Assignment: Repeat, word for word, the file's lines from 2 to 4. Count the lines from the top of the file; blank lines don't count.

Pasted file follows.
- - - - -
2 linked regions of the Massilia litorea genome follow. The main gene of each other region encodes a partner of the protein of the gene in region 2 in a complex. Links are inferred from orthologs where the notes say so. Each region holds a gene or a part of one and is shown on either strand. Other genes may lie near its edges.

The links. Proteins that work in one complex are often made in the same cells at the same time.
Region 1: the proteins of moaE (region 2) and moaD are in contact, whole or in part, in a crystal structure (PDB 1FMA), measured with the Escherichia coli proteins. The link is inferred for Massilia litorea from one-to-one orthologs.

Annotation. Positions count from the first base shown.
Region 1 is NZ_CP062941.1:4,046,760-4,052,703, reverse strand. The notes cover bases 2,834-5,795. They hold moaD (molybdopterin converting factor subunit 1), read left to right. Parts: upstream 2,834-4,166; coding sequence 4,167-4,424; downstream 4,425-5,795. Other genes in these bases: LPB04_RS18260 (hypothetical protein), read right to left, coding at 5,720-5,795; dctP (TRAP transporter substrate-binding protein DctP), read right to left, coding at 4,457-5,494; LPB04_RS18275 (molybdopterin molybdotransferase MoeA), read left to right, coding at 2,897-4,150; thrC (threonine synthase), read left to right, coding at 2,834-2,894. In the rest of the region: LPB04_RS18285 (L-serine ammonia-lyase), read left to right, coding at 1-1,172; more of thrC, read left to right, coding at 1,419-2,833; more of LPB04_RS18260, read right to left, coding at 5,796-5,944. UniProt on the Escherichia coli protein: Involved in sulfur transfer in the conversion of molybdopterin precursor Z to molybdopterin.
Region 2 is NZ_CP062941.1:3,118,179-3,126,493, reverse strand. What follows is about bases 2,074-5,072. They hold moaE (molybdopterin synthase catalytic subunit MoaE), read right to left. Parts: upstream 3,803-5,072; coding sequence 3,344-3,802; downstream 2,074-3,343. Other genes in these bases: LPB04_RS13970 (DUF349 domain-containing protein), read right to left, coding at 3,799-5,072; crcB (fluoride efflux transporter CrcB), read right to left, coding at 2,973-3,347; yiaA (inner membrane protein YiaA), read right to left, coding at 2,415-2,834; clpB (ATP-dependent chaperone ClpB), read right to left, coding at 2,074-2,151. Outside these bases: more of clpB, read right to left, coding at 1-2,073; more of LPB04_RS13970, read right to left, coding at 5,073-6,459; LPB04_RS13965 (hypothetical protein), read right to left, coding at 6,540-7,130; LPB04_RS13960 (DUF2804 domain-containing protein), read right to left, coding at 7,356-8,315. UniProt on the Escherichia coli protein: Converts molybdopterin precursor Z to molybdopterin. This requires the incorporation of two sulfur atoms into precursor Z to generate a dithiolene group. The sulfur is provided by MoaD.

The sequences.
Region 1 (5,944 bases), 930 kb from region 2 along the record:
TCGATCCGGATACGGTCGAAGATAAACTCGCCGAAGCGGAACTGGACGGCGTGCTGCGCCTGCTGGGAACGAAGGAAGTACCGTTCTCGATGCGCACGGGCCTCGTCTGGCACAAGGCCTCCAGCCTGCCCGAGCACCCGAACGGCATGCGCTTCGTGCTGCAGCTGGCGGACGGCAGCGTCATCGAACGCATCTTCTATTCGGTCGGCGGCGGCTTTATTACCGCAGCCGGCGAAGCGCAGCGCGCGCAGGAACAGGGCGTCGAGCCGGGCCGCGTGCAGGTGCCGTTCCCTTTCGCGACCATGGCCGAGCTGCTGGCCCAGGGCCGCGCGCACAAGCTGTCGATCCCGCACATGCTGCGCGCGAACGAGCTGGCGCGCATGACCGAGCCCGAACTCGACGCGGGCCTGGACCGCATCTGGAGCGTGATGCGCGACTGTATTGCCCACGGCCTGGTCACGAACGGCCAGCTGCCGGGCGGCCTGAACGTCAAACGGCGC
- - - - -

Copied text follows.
The links. Proteins that work in one complex are often made in the same cells at the same time.
Region 1: the proteins of moaE (region 2) and moaD are in contact, whole or in part, in a crystal structure (PDB 1FMA), measured with the Escherichia coli proteins. The link is inferred for Massilia litorea from one-to-one orthologs.

Annotation. Positions count from the first base shown.